So we now have an idea on where to start differentiating (that is, take the derivative of) things like:

```
$\begin{aligned}
4\log(x) \\
x^2 + \log(x) \\
x^2\log(x) \\
\end{aligned}$
```

Our final step is to understand how to differentiate specific items themselves, like *log(x)* and *x ^{2}*.

Let’s start off with how to differentiate *polynomials*. As a reminder, these are expressions that include the following operations:

- addition
- subtraction
- multiplication
- nonnegative exponents

For example:

`$3x^4-2x^2+4$`

To differentiate polynomials, we use the *power rule*. This states the following:

`$\frac{d}{dx}x^{n} = nx^{n-1}$`

To take the derivative of *3x ^{4}*, we do the following:

`$\frac{d}{dx}3x^{4} = 4*3x^{4-1}=12x^{3}$`

Let’s try a challenging problem. Find the derivative of the following polynomial:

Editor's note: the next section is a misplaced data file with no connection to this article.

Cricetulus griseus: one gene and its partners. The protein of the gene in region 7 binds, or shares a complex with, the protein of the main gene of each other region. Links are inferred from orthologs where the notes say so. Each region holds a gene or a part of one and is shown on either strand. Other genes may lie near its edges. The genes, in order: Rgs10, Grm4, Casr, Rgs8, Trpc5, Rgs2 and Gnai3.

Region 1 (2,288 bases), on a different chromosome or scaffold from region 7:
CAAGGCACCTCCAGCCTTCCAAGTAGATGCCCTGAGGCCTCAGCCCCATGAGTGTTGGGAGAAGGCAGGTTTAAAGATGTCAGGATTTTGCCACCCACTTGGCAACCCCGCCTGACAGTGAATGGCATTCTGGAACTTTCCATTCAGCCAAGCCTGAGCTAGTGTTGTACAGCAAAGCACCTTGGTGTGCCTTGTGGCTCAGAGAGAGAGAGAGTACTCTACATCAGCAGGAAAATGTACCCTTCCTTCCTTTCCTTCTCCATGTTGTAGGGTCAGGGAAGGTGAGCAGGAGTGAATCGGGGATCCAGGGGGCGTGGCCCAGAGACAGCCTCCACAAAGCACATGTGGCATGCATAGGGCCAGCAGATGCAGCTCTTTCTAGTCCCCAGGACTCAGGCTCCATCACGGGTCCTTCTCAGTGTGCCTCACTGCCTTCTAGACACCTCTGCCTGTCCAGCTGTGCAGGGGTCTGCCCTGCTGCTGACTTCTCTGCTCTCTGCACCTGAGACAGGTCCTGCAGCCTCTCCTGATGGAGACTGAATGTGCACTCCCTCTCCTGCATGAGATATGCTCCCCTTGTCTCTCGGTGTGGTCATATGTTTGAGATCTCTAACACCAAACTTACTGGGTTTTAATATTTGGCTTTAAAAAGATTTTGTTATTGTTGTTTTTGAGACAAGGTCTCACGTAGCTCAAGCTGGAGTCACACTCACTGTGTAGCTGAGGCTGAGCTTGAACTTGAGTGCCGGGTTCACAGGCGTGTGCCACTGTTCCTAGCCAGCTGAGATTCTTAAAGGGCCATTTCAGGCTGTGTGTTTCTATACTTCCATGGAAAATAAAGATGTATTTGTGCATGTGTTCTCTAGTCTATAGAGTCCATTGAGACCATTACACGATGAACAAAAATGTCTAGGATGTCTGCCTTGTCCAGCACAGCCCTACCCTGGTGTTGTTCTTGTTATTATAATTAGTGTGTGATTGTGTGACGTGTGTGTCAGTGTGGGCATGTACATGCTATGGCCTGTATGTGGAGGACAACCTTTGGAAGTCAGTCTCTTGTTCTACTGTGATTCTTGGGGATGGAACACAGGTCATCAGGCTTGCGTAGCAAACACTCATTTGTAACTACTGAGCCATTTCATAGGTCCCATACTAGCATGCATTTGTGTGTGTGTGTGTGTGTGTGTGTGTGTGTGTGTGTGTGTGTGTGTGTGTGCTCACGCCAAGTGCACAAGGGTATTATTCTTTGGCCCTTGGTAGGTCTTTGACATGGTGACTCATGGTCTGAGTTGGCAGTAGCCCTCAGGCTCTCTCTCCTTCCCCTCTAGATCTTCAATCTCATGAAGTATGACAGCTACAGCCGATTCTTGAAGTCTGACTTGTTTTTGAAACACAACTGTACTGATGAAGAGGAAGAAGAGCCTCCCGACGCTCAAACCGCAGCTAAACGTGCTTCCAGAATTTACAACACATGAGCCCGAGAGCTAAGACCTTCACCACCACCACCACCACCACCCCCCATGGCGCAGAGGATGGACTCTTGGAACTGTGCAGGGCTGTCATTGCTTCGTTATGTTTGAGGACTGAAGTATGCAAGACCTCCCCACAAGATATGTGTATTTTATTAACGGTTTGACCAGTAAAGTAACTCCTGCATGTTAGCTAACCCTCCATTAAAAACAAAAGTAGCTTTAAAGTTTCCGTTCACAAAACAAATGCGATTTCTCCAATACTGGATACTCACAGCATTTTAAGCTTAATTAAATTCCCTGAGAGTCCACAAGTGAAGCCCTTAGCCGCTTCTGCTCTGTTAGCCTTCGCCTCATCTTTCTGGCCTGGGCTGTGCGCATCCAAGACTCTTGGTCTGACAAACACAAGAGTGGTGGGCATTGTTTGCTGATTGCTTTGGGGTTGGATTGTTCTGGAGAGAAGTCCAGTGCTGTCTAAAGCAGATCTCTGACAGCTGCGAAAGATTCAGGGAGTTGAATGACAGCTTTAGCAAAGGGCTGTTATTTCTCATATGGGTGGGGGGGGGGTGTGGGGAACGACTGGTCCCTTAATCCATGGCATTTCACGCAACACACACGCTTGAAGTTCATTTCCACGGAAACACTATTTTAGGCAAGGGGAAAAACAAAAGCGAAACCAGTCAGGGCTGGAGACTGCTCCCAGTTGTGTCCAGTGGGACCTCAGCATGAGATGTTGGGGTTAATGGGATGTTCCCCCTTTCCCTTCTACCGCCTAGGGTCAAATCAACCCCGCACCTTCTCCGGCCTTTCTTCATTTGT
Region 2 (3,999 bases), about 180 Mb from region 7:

`$4x^5+2x$`

Hint: use a concept we learned in the previous exercise. Check your solution below.

## Solution

There are rules even beyond the power rule. Many common functions have defined derivatives. Here are some common ones:

```
$\begin{aligned}
\frac{d}{dx}ln(x) = \frac{1}{x} \\
\frac{d}{dx}e^x = e^x \\
\frac{d}{dx}sin(x) = cos(x) \\
\frac{d}{dx}cos(x) = -sin(x)
\end{aligned}$
```

Let’s use these rules to try out some practice problems!

Practice Problem 1:

`$2x+ln(x)+cos(x)$`

Click below to check your solution.

## Solution

Practice Problem 2:

`$2x*ln(x)$`

Click below to check your solution.

## Solution

Taking derivatives is something that takes plenty of practice to get the hang of. As a learner in this course, your biggest takeaway should be that we can differentiate many common functions by using some combination of these rules in tandem.

### Instructions

The applet to the right gives you more of an idea of what a function and its derivative look like. The functions show are:

```
$\begin{aligned}
f(x)=x^3 \\
f'(x) = 3x^2
\end{aligned}$
```

Using the slider, you can move along different values of both functions. Notice how the tangent line is almost always positive, so the derivative function is completely above the *x*-axis (except at *x=0* when the function’s derivative is equal to zero).